For these people, inventory is their biggest enemy since it is their direct competition. If it looks like it might disappear quicker, then you might hold on longer anticipating if not $100 then maybe $75 or at least $65. If, on the other hand, it looks like it might take longer to be reduced because of stubbornly tepid demand, you might be more inclined t sell if not forced to liquidate on days like today that have become more common.
US inventories of crude had been draining at an unusually good rate, turning lower a bit sooner than the usual seasonal drawdown. As of last week, inventory levels were nearly equal to the same week in 2016.
Today’s report of a large build, including gasoline, is therefore an unwelcome development possibly interrupting what was threatening to maybe become slightly less pessimistic. That’s actually the best that can be described of it, because getting inventories in 2017 just to be equal with those in 2016 is no serious accomplishment. It is merely Step 1 of 100, with numerous potential pratfalls embedded in the calendar as well as economy and financial conditions.
Nevertheless, many will remain undeterred because of, I write with only slight hyperbole, the unemployment rate (big thanks again to M Simmons):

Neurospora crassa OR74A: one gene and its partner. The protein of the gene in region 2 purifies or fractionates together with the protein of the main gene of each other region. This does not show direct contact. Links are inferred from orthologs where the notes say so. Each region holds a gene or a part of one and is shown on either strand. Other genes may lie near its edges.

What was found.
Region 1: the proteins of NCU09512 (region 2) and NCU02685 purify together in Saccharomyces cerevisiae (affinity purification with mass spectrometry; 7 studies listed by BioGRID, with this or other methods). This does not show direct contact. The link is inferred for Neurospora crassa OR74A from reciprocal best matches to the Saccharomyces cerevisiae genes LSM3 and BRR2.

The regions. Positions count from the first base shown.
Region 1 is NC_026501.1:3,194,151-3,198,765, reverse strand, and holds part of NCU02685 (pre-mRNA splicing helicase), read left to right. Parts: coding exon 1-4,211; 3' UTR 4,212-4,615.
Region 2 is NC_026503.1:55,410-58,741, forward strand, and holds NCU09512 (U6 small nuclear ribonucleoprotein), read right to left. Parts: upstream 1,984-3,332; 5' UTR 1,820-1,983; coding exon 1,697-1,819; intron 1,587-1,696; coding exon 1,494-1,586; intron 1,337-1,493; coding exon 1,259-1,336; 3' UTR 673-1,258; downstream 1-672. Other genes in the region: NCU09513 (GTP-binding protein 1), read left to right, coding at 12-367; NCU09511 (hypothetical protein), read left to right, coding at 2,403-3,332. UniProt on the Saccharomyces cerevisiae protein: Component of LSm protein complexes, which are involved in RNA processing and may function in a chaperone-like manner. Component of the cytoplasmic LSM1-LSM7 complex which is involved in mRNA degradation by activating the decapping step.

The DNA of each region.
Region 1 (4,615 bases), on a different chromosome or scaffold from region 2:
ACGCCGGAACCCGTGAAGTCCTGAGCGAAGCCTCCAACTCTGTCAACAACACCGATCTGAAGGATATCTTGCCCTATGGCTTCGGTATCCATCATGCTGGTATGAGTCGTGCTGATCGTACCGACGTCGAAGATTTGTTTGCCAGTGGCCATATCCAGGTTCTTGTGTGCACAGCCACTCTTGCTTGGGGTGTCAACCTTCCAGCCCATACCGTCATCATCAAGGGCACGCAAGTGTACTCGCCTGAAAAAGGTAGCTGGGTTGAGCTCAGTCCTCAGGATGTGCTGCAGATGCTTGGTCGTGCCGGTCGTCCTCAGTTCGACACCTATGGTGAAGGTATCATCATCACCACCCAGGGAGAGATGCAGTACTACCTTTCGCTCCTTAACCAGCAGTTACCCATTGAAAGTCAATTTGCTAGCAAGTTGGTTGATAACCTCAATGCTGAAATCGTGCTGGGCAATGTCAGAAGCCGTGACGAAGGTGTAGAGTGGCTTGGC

Investors who were expecting higher prices have fled, leaving the market at the mercy of short sellers and algorithmic trading systems. Ironically, this capitulation has occurred at the very moment when inventories in the U.S. are starting to fall rapidly. Unless demand growth has completely evaporated – which seems improbable given generally encouraging global economic indicators – oil inventories should fall over the balance of 2017 at a rate of between 1 and 1.5 million bpd. Crude oil inventories typically fall in the U.S. by 30 – 40 million bbls from June through August. This year the rate could be significantly greater.
That was the God of Oil on June 1 this year, pressing his case with as usual “generally encouraging global economic indicators.” There was scarcely a time over the past three years when such global economic indicators were not encouraging, or at least described altogether in the mainstream that way (“strong” consumers). What made his commentary noteworthy, however, was that in part he blames the low level of oil prices on “fake news”, somehow suggesting that the media, they of the “supply glut” uniformity, have been so overly pessimistic as to distort what are truly favorable conditions.
He is right about one thing, though. It is all about inventory because though oil prices are higher than the bottom and things might look better today, that really doesn’t mean all that much in reality. The WTI futures curve has clearly noticed that (again).